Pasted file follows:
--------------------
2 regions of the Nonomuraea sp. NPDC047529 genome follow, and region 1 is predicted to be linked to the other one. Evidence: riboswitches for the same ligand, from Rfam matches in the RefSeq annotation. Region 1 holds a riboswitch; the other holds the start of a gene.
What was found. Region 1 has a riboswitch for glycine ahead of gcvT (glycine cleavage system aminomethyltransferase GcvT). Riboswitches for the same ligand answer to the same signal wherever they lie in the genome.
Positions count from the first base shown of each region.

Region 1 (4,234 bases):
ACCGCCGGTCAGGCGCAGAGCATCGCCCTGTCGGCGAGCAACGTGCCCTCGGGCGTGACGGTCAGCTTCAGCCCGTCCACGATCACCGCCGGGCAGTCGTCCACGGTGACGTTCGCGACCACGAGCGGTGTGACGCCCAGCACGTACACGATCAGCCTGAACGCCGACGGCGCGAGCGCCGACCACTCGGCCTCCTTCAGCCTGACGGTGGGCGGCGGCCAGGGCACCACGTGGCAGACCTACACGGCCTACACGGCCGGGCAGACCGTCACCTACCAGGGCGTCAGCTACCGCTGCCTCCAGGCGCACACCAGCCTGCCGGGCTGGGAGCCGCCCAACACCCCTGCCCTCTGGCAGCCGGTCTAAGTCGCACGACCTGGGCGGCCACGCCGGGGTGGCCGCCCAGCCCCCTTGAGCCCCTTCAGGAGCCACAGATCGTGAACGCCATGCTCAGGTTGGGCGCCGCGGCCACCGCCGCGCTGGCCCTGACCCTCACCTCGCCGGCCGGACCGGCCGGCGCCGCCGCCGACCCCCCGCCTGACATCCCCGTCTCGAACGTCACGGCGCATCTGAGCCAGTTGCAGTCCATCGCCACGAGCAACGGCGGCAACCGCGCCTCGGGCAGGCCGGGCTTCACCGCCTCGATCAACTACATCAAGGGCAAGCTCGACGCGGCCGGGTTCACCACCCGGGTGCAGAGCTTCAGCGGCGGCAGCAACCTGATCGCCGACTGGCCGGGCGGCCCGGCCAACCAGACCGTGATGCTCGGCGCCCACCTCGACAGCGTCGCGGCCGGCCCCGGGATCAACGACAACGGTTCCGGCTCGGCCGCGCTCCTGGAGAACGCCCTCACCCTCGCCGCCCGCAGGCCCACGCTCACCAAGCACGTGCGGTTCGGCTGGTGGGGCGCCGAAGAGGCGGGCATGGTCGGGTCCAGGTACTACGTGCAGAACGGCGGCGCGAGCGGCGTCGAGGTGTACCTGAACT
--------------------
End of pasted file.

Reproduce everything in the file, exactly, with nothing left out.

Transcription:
2 regions of the Nonomuraea sp. NPDC047529 genome follow, and region 1 is predicted to be linked to the other one. Evidence: riboswitches for the same ligand, from Rfam matches in the RefSeq annotation. Region 1 holds a riboswitch; the other holds the start of a gene.
What was found. Region 1 has a riboswitch for glycine ahead of gcvT (glycine cleavage system aminomethyltransferase GcvT). Riboswitches for the same ligand answer to the same signal wherever they lie in the genome.
Positions count from the first base shown of each region.

Region 1 (4,234 bases):
ACCGCCGGTCAGGCGCAGAGCATCGCCCTGTCGGCGAGCAACGTGCCCTCGGGCGTGACGGTCAGCTTCAGCCCGTCCACGATCACCGCCGGGCAGTCGTCCACGGTGACGTTCGCGACCACGAGCGGTGTGACGCCCAGCACGTACACGATCAGCCTGAACGCCGACGGCGCGAGCGCCGACCACTCGGCCTCCTTCAGCCTGACGGTGGGCGGCGGCCAGGGCACCACGTGGCAGACCTACACGGCCTACACGGCCGGGCAGACCGTCACCTACCAGGGCGTCAGCTACCGCTGCCTCCAGGCGCACACCAGCCTGCCGGGCTGGGAGCCGCCCAACACCCCTGCCCTCTGGCAGCCGGTCTAAGTCGCACGACCTGGGCGGCCACGCCGGGGTGGCCGCCCAGCCCCCTTGAGCCCCTTCAGGAGCCACAGATCGTGAACGCCATGCTCAGGTTGGGCGCCGCGGCCACCGCCGCGCTGGCCCTGACCCTCACCTCGCCGGCCGGACCGGCCGGCGCCGCCGCCGACCCCCCGCCTGACATCCCCGTCTCGAACGTCACGGCGCATCTGAGCCAGTTGCAGTCCATCGCCACGAGCAACGGCGGCAACCGCGCCTCGGGCAGGCCGGGCTTCACCGCCTCGATCAACTACATCAAGGGCAAGCTCGACGCGGCCGGGTTCACCACCCGGGTGCAGAGCTTCAGCGGCGGCAGCAACCTGATCGCCGACTGGCCGGGCGGCCCGGCCAACCAGACCGTGATGCTCGGCGCCCACCTCGACAGCGTCGCGGCCGGCCCCGGGATCAACGACAACGGTTCCGGCTCGGCCGCGCTCCTGGAGAACGCCCTCACCCTCGCCGCCCGCAGGCCCACGCTCACCAAGCACGTGCGGTTCGGCTGGTGGGGCGCCGAAGAGGCGGGCATGGTCGGGTCCAGGTACTACGTGCAGAACGGCGGCGCGAGCGGCGTCGAGGTGTACCTGAACT